The case of the Botswana factory is interesting. This country has two advantages: it is one of the largest producers of diamonds in the world AND one of the least corrupt in Africa. Tiffany found a considerable advantage: not having to obtain supplies of "blood diamonds" from countries such as Angola, the Ivory Coast and the Congo. Indeed, the United Nations (since 1997) and world opinion relayed by the media have questioned these sources of supply. But in 2006 Botswana authorized new companies to buy uncut diamonds ... if they built units for cutting and polishing them and trained local workers in these techniques.
The factory associated with Tiffany opened in 2007 and Indian and Mauritian artisans came to train the Botswana employees. But the article tells us that the workers went on strike, in protest against the working conditions: they say the plant is "prisonlike", they are threatened by the managers and have no right to variable salaries like other employees.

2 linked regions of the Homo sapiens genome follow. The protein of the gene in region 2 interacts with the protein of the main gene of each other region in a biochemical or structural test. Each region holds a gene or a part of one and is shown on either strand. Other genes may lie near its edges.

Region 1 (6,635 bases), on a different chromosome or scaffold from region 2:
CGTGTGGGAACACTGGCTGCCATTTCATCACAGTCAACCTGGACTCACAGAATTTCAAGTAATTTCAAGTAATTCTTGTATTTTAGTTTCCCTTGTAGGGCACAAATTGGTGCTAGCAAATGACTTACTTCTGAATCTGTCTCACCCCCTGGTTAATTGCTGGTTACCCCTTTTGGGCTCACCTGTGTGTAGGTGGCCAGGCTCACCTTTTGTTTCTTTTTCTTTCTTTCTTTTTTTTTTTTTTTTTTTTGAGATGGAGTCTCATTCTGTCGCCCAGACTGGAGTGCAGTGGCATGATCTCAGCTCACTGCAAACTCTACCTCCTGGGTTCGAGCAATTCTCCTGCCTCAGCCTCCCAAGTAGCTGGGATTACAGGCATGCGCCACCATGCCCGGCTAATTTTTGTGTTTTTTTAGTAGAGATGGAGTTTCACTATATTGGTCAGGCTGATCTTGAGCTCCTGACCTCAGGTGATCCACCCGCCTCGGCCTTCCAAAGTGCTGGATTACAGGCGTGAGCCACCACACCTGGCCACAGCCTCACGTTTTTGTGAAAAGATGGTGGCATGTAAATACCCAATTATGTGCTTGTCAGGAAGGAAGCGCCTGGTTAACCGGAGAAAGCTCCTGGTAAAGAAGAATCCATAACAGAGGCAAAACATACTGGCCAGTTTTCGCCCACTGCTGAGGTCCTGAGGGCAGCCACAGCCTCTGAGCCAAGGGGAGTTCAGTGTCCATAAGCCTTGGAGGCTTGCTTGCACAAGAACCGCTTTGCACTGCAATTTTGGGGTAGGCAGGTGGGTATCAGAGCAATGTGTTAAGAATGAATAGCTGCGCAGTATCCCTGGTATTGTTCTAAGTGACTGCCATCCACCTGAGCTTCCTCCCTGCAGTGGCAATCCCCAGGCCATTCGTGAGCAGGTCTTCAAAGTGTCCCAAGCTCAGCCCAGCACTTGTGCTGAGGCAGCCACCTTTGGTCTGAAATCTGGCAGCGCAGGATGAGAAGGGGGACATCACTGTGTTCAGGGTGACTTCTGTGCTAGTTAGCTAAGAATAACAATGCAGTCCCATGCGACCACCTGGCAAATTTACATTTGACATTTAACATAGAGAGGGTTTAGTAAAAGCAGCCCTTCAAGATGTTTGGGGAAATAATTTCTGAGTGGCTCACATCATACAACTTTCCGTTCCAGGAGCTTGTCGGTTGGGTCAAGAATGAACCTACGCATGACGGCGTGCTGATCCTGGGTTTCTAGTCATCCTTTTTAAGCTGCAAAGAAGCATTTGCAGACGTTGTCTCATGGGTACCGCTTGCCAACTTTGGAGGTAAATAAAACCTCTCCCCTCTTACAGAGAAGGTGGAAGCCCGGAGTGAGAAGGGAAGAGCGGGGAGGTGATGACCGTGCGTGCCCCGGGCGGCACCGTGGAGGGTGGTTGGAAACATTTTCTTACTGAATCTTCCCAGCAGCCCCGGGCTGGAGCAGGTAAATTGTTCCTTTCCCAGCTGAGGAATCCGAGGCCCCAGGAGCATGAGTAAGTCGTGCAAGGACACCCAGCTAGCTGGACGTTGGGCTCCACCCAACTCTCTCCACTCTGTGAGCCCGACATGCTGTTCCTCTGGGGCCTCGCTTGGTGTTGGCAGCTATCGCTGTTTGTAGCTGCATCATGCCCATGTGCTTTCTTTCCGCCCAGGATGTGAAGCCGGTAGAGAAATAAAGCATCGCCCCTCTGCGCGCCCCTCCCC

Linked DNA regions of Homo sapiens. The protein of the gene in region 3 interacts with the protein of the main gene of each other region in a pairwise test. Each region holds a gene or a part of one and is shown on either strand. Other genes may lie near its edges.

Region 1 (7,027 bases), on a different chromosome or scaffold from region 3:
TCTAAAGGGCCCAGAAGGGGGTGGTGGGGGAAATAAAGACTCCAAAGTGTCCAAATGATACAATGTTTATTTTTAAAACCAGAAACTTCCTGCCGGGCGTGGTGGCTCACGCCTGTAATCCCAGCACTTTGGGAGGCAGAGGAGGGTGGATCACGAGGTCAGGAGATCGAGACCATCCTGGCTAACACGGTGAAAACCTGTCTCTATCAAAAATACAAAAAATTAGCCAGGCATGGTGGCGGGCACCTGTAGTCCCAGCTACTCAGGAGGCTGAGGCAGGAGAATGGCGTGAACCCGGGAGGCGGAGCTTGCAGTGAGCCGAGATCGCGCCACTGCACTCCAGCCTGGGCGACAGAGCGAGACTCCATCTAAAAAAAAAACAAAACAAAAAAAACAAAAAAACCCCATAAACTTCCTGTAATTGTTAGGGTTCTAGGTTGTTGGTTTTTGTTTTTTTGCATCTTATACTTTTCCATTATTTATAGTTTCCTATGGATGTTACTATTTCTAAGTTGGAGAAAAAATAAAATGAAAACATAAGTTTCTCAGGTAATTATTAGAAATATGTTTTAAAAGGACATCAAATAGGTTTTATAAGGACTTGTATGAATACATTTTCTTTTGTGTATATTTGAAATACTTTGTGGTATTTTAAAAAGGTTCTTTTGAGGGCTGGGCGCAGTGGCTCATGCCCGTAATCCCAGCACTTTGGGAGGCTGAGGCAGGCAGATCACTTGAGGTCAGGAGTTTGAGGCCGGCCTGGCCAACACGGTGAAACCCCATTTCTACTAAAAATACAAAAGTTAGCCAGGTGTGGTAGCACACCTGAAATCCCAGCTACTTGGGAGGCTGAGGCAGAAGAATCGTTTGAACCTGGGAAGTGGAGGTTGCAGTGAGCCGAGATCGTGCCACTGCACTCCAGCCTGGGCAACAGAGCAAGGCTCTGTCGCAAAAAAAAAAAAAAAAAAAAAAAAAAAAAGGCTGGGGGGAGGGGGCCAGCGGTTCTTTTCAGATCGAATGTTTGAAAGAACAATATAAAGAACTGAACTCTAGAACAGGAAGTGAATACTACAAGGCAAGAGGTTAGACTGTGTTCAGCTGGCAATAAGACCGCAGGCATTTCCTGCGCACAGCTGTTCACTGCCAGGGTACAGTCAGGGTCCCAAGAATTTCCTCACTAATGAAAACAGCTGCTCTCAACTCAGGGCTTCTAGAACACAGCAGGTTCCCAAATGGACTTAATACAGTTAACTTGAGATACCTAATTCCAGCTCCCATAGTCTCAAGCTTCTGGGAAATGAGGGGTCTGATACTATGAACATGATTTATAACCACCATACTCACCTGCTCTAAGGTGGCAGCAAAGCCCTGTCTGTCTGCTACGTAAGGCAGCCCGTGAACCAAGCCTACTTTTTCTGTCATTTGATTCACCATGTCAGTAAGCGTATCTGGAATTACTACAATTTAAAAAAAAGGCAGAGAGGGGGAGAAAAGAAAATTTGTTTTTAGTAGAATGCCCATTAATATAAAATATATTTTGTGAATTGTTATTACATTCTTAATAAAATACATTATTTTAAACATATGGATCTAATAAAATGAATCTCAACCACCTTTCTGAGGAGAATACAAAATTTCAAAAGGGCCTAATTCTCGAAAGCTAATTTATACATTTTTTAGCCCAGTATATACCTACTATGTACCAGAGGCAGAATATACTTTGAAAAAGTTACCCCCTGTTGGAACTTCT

Tiffany is faced with a real ethical dilemma: to avoid "blood diamond" sourcing, the brand has to transfer know-how to African employees. However, if the contentions regarding working conditions are true, the brand has merely replaced one evil with another. When the newspaper raised the question of the origin of its diamonds to Tiffany's CEO Michael Kowalski, he replied: "We really want the focus ... to be on the quality of the diamond ring, not how it came to be". Here is a CEO who does not understand the paradigm shift that we are living today: customers want both excellent diamonds AND to know where they come from. I wager that they will also keep an eye on the working conditions of the Botswana factory workers. I urge Michael Kowalski to read the 15 questions asked to Walmart's suppliers in its "Sustainability Product Index". The 4th chapter titled "People & Community: Ensuring Responsible and Ethical Production"; question 4 of this chapter is: "Do you work with your supply base to resolve social issues found during compliance evaluations and also document specific corrections and improvements?". If Walmart, the iconic American company, raises the question of responsibility and ethics amongst its suppliers, how does Tiffany, another iconic American company, think it can avoid it?